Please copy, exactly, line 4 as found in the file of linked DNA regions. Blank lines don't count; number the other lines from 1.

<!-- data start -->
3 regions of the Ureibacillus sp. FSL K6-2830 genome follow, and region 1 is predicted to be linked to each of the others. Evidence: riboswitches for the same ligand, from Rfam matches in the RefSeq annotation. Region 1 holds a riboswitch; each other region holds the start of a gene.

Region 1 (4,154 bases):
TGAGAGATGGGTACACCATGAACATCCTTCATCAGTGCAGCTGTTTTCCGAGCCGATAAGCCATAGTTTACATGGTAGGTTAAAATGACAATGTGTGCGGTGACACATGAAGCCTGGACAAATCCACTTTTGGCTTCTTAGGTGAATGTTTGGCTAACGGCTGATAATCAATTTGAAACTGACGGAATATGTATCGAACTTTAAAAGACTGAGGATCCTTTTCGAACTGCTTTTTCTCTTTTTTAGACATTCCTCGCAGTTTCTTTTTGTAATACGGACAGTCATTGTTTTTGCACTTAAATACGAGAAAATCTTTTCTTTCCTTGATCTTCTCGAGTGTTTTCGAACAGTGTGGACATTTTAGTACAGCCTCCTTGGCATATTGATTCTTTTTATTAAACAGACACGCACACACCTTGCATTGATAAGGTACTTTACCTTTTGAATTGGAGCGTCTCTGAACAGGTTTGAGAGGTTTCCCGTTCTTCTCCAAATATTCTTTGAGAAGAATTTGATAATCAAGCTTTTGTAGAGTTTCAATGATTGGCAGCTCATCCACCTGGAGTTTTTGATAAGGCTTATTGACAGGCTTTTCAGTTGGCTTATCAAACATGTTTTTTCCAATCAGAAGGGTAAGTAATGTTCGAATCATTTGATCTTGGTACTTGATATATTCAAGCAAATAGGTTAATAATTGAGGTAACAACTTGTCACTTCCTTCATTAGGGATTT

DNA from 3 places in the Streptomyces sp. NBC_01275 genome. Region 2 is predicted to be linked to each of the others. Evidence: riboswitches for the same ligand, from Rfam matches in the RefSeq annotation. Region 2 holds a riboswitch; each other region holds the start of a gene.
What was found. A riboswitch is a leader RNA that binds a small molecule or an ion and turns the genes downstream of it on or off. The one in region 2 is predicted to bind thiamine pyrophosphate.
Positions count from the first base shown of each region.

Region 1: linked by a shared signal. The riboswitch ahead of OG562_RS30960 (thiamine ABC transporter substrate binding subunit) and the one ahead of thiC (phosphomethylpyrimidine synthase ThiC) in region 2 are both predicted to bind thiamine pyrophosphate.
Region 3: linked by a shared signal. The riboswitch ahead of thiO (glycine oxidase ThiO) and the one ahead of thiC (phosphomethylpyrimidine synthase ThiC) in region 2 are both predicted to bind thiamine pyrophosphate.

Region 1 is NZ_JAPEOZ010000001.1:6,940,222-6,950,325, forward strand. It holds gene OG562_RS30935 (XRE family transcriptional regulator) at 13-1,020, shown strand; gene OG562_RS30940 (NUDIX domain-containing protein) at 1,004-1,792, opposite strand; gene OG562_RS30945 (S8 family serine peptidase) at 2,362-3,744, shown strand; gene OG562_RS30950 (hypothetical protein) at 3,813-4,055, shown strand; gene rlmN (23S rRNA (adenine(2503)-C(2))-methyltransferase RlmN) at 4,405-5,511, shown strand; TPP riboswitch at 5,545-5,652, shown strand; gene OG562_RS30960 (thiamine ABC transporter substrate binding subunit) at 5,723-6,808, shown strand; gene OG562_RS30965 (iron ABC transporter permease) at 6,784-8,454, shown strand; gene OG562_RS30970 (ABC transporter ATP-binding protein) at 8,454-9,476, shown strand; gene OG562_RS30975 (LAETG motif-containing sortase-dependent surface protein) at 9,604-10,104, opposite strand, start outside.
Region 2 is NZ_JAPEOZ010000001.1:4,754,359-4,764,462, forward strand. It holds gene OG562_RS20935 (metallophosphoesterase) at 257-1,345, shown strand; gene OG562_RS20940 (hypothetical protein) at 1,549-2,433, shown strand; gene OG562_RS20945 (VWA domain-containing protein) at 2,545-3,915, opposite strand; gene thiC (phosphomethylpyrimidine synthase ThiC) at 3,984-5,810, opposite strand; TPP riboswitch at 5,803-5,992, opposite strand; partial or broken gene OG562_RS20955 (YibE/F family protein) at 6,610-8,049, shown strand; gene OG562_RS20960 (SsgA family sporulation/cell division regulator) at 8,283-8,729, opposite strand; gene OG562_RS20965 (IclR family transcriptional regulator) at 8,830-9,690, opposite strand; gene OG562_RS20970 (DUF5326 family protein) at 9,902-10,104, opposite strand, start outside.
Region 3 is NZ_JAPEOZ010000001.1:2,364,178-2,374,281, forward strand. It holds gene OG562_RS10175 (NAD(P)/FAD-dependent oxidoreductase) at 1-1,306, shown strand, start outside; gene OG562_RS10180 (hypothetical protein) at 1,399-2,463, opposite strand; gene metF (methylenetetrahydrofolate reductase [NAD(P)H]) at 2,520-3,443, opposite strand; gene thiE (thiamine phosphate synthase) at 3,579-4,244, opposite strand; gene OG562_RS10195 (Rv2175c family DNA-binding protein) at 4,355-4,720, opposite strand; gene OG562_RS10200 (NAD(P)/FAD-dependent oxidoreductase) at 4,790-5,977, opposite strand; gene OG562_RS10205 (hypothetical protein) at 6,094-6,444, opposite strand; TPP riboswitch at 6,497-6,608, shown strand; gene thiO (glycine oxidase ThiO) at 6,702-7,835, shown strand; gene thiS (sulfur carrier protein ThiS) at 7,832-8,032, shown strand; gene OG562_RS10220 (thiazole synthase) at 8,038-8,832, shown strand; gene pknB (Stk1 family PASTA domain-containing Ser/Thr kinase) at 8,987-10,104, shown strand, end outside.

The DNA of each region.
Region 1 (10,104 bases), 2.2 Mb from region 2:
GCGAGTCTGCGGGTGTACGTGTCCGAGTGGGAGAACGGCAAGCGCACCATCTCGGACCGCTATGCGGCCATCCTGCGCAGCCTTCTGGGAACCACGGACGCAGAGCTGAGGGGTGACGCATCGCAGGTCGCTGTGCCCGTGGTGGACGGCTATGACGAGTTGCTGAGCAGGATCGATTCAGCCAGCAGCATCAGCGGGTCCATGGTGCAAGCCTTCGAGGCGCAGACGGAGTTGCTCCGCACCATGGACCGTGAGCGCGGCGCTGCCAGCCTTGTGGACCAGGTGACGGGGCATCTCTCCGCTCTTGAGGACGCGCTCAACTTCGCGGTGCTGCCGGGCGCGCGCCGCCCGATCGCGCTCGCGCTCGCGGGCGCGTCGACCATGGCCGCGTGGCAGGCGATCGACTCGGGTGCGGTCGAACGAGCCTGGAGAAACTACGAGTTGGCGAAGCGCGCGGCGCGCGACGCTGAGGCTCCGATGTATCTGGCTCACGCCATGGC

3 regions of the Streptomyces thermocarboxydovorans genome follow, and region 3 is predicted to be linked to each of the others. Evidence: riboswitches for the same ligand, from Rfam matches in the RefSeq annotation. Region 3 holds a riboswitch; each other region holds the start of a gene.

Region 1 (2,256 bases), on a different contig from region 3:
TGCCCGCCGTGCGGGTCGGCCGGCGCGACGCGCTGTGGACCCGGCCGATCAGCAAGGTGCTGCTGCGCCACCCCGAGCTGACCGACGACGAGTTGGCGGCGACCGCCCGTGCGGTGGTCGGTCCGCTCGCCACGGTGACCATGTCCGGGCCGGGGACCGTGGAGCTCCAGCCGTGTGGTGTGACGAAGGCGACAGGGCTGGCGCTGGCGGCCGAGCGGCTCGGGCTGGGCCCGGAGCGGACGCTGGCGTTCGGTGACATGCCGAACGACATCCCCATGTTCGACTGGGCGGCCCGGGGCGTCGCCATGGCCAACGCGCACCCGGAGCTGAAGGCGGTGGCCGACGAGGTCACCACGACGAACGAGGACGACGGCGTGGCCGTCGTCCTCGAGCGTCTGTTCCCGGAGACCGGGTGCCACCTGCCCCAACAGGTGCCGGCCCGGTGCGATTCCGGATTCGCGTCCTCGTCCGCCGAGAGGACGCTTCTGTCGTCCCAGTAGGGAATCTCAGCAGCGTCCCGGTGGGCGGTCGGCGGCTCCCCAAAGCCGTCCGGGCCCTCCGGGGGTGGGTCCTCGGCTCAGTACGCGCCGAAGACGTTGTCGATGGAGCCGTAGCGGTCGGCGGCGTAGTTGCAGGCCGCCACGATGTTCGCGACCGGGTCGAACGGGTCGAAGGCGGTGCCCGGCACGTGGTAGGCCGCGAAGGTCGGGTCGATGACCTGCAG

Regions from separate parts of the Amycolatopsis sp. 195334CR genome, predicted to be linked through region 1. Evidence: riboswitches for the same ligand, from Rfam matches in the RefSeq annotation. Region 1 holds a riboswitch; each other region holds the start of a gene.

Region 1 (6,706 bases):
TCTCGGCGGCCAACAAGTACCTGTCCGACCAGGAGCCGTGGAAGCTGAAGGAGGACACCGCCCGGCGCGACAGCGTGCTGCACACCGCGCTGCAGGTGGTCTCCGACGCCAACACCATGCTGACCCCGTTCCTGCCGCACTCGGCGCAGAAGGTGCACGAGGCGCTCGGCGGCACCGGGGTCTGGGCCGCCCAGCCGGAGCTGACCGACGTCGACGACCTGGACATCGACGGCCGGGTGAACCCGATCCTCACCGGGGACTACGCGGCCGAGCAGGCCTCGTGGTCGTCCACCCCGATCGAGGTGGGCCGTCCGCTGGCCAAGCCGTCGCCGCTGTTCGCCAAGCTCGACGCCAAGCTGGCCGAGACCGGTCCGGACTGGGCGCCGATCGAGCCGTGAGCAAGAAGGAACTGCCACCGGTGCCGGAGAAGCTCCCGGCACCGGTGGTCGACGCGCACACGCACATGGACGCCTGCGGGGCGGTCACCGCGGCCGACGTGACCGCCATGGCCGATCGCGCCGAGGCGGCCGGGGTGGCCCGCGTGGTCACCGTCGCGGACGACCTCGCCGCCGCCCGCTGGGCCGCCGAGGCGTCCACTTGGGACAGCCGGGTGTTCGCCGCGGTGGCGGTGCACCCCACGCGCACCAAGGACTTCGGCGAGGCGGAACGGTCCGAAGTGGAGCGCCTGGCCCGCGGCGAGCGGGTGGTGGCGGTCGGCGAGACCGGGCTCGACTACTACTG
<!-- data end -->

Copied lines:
DNA from 3 places in the Streptomyces sp. NBC_01275 genome. Region 2 is predicted to be linked to each of the others. Evidence: riboswitches for the same ligand, from Rfam matches in the RefSeq annotation. Region 2 holds a riboswitch; each other region holds the start of a gene.